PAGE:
Some Often Unacknowledged and Unaddressed Problems with Outspoken Atheism:

February 13, 2014

 The other day I thought to list and assemble some intuitions and questions that periodically pop up in my mind about the position I would term “outspoken atheism.”  As a religious professional I encounter on the Internet both militant and outspoken atheists, the former often being nasty and contemptuous of those embracing any religious commitment, especially the Judaeo-Christian position. I find their contempt and cocksureness annoying, but I know it would be fruitless to engage with them and I almost always resist the urge. But it got me thinking, and here are some of my thoughts, hastily assembled.

First, some definitions: I would define an outspoken atheist as not simply a person who does not believe there is a God, or who believes the case to be unproven. which in my view is an agnostic—but one who denies there is a God—whose stance is against the proposition that there is a Creator God whose nature and will is the ultimate ground of morality. To the right of this is the militant atheist who not only holds to the outspoken atheist position, but also advocates for it seeking to unseat any other positions as pathological, ignorant, or otherwise pathetic.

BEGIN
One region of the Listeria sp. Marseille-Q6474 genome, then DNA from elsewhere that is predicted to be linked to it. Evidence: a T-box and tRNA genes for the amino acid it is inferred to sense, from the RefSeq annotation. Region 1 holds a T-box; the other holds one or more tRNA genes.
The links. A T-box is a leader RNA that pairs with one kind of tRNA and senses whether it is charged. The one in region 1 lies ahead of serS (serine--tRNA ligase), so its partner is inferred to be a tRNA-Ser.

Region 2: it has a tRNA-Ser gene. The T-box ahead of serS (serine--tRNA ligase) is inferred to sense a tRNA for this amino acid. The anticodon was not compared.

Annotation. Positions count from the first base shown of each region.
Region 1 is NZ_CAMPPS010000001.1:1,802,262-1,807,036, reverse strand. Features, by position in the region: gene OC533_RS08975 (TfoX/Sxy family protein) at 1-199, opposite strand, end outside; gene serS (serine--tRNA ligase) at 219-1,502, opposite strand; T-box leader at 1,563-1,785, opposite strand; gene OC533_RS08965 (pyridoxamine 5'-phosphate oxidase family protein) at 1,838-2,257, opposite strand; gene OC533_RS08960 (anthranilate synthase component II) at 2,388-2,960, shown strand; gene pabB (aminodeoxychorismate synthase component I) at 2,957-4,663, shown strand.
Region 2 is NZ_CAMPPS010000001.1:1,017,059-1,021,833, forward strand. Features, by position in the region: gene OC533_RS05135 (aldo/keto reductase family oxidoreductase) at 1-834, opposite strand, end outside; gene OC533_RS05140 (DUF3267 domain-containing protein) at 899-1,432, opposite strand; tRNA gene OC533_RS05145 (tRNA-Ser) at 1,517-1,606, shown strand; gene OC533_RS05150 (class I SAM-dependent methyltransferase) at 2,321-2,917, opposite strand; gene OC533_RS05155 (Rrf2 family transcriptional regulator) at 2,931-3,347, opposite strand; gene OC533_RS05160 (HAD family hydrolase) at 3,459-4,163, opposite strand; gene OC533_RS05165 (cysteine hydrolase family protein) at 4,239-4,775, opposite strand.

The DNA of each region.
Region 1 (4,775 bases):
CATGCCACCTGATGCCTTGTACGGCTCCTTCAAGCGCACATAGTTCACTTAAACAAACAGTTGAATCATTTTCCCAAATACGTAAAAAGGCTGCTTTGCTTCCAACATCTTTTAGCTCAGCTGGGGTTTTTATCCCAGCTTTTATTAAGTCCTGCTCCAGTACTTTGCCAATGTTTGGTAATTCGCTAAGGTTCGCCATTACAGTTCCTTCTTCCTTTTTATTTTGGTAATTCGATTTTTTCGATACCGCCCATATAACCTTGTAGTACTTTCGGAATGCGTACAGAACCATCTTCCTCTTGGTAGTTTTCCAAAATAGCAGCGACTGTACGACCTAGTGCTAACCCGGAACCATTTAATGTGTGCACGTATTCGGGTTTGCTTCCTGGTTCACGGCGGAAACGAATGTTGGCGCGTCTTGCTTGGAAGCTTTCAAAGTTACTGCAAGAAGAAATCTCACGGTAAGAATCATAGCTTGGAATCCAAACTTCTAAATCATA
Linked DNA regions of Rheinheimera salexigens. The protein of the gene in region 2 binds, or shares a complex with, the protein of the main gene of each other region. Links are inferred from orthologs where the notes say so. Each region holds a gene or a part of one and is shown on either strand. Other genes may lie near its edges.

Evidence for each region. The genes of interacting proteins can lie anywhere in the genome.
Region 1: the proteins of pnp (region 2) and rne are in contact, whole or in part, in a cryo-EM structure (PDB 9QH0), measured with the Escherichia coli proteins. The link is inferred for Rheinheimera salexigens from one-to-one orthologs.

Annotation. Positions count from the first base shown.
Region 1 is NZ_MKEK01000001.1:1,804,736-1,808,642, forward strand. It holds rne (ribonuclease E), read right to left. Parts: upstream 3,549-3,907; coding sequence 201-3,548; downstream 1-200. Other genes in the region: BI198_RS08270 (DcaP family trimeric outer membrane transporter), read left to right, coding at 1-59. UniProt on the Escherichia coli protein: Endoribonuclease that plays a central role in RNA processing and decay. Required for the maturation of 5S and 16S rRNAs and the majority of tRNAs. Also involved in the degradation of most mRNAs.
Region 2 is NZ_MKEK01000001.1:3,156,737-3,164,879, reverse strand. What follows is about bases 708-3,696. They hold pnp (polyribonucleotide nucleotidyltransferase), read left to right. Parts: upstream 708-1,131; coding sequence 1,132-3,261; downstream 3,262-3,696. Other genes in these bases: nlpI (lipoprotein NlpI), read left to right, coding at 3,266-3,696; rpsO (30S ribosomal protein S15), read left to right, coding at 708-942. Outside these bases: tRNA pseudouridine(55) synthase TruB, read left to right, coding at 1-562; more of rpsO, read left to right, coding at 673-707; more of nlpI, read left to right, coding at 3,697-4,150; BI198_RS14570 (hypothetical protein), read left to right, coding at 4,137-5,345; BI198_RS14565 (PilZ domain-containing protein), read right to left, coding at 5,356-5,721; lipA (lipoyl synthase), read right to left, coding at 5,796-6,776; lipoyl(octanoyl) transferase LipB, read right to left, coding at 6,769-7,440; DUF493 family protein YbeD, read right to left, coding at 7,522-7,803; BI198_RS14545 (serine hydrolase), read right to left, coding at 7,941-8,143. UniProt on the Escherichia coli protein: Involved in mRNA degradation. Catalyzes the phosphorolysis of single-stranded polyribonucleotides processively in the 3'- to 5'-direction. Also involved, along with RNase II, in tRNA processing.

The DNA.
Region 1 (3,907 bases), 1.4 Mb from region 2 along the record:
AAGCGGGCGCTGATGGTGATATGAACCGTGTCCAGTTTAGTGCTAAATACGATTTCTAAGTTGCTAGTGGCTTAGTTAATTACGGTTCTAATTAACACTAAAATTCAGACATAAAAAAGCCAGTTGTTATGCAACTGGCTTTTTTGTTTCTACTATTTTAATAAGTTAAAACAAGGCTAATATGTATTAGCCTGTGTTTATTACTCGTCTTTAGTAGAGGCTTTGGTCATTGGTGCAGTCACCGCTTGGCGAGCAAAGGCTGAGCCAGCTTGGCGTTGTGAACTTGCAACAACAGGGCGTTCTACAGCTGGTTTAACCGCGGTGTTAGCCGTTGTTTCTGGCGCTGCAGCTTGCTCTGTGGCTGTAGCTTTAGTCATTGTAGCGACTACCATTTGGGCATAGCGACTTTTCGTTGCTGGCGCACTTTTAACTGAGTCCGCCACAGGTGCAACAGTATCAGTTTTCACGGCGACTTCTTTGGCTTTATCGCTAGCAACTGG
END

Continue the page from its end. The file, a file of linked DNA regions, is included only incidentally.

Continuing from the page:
I am not seeking to present here a case for God, or for the Judaeo-Christian worldview to which I adhere. I am only sharing some personal thoughts, scribbled down, which outline some of the issues which, in my experience, outspoken atheists have failed to face with appropriate seriousness or to answer convincingly if at all.

As a beginning assumption, let’s assume that outspoken atheists hold that what is, normally termed “reality” or perhaps “the space-time continuum,” simply is, and developed over the unimaginable intervals of  time. Furthermore, there is no Designer to whom we owe gratitude or allegiance.

  1. In such a cosmos, everything that exists is simply the effects of a random process of time, space, and chance in undefinable interaction.
  2. Laying aside for a moment the question of where did time, space and chance come from, why and how is there a Reality with which we must deal rather than what we will call the zero state? The zero state from which all allegedly proceeded is not nothingness: it is infinitely less. There would be no “we” to have “nothing.” There would also be no “things” to which “nothing” is a binary opposite [you can’t have no-thing unless a reality exists called a thing]. Thingness and nothingness are a binary pair. In the zero state there would be no thingness, and therefore no nothingness. The category of nothingness can only exist where there is a category of thingness. The zero state is infinitely more barren and stark than mere nothingness. Nothingness is teeming with vitality and fascination compared to the zero state.